Fast Money Blog
Ways to go green that save green
When people hear “go green” thoughts often wander to solar panels, electric cars, and smart appliances. And while it’s true that all these items can help you save money in the long run, they can also be costly today. The good news is that if you really want to do something good for your neighbors and future generations, there are lots of things you can do right now that don’t cost much and can even save you money.
Here are 6 easy ways to go green that save you green:
Adjust your thermostat by one degree. The U.S. Department of Energy’s Energy Savers website says that typical a household can save 3% on their heating bill for each degree they turn down their thermostats in the winter. That’s a lot of savings for a very small change.
Car pool. Not everyone lives near public transportation. But that doesn’t mean you’ve got to buy a hybrid or electric vehicle to save gas. Just make a few friends and start an office car pool.
Clean up your house-cleaning habits. Some cleaning supplies use harsh chemicals that can be more harmful than the messes they remove. A mixture of 50/50 vinegar and water makes an effective daily cleaner for most surfaces in the kitchen and bathroom, and even on glass. A combination of undiluted vinegar and baking soda can be used on tough stains, but test for color-fastness first.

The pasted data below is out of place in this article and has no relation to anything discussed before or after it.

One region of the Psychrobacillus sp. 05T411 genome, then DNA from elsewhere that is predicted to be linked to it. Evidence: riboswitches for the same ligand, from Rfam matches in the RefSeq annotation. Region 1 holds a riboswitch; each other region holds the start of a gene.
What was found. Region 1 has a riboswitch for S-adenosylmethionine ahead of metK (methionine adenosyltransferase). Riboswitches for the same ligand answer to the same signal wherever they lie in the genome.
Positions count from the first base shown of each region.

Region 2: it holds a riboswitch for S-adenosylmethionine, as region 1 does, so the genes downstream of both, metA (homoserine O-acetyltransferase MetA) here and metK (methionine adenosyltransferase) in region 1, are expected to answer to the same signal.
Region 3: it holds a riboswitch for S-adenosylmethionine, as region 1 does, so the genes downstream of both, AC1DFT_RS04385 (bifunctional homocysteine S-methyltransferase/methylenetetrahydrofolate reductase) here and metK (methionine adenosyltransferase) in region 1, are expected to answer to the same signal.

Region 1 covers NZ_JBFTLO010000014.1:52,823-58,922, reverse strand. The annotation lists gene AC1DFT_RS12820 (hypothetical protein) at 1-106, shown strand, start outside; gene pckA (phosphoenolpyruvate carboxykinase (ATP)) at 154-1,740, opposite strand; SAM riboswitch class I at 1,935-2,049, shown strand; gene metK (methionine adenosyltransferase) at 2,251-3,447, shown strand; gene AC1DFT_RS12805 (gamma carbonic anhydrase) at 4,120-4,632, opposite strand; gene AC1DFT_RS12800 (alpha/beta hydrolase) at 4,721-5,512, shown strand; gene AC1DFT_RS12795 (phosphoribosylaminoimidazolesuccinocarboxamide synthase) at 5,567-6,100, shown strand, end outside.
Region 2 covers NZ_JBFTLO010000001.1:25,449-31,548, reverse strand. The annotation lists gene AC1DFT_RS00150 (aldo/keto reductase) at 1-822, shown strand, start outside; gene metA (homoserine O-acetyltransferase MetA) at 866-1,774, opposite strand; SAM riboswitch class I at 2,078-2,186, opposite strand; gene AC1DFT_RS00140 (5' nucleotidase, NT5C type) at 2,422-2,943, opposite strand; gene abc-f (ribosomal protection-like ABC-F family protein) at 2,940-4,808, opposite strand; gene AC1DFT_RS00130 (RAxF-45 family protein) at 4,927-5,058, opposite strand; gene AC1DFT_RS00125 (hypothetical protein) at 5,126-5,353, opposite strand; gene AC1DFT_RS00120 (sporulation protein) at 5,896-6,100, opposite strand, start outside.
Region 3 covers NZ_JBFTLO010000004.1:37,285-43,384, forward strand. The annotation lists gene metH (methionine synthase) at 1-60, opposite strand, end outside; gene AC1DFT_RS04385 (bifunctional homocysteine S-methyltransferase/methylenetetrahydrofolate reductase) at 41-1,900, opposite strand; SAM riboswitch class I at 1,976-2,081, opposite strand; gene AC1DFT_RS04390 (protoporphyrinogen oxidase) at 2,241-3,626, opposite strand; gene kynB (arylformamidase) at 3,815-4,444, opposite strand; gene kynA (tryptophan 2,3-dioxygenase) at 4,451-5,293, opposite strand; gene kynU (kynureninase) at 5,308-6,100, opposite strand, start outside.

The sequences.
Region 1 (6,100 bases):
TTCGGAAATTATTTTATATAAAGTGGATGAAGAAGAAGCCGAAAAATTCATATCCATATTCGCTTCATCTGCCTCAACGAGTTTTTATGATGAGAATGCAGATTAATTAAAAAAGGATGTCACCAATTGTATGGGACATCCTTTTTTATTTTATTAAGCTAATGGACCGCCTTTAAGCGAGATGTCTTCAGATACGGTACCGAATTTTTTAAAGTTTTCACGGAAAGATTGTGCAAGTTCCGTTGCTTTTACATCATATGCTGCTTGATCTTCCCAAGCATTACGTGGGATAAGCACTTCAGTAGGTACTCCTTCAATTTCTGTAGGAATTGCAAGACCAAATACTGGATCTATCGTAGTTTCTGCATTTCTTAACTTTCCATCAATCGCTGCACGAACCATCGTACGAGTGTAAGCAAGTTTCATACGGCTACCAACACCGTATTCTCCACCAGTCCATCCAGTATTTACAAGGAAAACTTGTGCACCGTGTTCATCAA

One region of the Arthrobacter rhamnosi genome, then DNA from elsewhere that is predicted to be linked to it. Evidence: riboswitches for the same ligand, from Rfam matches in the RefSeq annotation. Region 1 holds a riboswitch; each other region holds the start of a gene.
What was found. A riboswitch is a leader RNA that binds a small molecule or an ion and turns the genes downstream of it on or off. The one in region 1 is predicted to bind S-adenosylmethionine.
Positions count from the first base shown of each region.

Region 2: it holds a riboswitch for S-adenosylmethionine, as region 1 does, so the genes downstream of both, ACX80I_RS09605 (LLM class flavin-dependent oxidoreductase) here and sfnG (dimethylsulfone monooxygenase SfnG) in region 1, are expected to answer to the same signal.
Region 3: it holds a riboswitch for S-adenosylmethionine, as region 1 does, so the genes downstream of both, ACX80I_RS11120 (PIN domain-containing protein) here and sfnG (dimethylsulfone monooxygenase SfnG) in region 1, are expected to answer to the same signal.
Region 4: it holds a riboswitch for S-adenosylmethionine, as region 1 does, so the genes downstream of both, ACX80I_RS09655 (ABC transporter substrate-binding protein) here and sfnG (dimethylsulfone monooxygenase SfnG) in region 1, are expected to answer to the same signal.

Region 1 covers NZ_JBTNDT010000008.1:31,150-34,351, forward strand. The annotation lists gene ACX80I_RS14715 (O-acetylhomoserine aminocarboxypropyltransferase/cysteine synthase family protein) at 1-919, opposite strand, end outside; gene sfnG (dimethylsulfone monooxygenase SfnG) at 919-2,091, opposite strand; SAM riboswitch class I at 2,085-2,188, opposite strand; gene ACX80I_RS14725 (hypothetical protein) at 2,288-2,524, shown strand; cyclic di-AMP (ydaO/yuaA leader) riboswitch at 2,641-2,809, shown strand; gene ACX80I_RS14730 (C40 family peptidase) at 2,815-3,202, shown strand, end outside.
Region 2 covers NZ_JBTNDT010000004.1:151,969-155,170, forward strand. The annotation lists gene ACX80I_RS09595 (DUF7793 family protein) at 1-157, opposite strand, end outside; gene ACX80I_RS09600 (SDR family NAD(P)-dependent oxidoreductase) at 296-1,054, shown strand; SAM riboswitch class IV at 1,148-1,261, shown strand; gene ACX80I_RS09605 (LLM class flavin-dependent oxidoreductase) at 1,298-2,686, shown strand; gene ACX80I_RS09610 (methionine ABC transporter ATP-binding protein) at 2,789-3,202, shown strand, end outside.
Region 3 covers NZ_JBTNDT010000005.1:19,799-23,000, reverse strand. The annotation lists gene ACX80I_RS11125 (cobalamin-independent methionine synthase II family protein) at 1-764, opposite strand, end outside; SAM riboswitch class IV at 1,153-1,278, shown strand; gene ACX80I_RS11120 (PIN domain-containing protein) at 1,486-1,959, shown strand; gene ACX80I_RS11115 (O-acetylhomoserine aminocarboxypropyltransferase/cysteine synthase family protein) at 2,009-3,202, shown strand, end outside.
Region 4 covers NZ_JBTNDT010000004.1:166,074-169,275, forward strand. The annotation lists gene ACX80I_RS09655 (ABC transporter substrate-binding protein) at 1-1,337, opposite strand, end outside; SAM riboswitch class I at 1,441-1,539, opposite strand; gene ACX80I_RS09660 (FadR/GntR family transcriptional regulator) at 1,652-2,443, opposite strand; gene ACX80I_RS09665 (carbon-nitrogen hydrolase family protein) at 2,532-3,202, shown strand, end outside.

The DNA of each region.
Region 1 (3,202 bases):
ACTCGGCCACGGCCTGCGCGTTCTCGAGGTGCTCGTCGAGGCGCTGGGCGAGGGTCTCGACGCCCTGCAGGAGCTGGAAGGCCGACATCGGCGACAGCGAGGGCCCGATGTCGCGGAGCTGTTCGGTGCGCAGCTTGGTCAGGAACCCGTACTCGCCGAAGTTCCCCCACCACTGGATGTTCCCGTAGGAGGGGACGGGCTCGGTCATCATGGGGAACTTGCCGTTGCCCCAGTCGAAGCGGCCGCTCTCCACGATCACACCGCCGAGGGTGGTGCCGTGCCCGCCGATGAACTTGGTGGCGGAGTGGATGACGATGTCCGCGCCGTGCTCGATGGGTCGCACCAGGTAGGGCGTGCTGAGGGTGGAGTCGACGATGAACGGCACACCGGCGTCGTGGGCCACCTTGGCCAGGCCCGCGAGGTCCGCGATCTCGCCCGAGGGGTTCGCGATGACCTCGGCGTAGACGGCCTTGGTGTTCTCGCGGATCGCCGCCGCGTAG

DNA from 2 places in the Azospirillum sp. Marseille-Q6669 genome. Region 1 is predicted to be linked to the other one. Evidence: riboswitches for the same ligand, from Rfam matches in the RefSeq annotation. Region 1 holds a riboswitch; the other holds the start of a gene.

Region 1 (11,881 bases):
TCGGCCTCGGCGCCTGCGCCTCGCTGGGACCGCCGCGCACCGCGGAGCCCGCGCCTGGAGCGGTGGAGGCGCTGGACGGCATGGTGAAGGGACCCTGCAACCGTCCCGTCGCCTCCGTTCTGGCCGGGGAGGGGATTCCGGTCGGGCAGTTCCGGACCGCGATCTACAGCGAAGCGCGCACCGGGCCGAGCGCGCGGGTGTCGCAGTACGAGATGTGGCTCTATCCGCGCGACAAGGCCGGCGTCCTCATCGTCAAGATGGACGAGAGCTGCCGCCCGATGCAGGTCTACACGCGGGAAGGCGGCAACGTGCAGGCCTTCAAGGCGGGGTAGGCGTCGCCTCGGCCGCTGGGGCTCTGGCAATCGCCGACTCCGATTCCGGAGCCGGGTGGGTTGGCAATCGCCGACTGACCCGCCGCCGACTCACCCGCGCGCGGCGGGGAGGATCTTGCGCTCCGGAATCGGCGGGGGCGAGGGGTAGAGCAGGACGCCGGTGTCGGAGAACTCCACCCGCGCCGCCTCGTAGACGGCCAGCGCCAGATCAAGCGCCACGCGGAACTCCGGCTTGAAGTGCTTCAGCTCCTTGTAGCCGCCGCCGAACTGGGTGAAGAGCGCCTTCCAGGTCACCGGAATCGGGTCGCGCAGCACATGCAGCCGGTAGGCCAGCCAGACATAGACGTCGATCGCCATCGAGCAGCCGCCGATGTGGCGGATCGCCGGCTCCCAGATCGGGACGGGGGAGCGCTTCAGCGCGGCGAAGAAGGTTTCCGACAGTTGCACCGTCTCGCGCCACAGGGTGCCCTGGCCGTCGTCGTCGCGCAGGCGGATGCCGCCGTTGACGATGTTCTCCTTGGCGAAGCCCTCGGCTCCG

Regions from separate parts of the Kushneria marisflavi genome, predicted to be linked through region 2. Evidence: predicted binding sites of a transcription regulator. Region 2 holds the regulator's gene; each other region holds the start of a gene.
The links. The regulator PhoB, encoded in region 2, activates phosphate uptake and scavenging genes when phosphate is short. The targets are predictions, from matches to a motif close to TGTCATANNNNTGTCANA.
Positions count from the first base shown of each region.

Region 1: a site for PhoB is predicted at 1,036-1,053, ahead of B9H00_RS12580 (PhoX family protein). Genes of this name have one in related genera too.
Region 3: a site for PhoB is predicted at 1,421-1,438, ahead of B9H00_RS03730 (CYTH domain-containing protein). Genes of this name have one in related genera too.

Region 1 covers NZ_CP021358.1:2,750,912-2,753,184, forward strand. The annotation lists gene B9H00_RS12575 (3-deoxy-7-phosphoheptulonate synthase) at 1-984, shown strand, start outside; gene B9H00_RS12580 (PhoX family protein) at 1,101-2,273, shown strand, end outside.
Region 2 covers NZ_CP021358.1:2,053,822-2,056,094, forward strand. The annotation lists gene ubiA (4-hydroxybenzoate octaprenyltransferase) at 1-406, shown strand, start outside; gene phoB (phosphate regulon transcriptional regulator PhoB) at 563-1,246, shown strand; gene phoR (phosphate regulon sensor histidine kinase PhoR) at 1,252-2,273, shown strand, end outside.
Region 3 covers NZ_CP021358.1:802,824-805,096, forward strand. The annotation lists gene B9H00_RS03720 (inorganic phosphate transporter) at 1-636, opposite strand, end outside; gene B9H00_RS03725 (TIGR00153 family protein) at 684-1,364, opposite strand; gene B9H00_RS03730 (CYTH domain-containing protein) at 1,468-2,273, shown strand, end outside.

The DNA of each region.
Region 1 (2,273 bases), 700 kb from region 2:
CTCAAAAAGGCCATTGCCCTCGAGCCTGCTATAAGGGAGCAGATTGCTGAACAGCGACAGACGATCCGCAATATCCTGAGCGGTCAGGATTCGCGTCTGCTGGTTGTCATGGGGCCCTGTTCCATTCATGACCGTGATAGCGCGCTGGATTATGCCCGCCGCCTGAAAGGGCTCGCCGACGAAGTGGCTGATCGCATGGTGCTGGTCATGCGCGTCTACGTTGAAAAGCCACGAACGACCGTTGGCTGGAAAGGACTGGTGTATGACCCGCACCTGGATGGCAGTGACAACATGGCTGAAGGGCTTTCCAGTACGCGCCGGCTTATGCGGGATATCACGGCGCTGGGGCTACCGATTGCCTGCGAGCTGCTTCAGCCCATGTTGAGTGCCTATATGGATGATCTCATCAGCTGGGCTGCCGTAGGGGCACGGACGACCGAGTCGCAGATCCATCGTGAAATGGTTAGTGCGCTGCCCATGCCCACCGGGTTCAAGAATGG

Buy second hand. Between the Internet and the local thrift store, you can find just about anything you want gently used. This can be especially useful when buying things that you only use occasionally, like household tools, or things that don’t easily wear out, like dishes.
Put electronics on power strips. Even when they are “off”, many electronics, such as cable boxes, computers, stereo equipment and TVs continue to draw electricity. Put them on power strips and turn the strips off when not in use. This will stop your electronic devices from draining power and money from your wallet.
Wash your clothes in cold water. Up to 85% of the energy used to machine wash clothing comes from heating the water. But you can clean most clothing in cold water if you pre-treat stains and use a liquid detergent, which dissolve more easily than laundry powders. As an added bonus, cold water is gentler on your clothes and helps keep colors from fading.
While these steps might seem small, the money you save can really add up. And if you need a place to keep all that extra green, talk to us about opening a Bank of Colorado Savings Account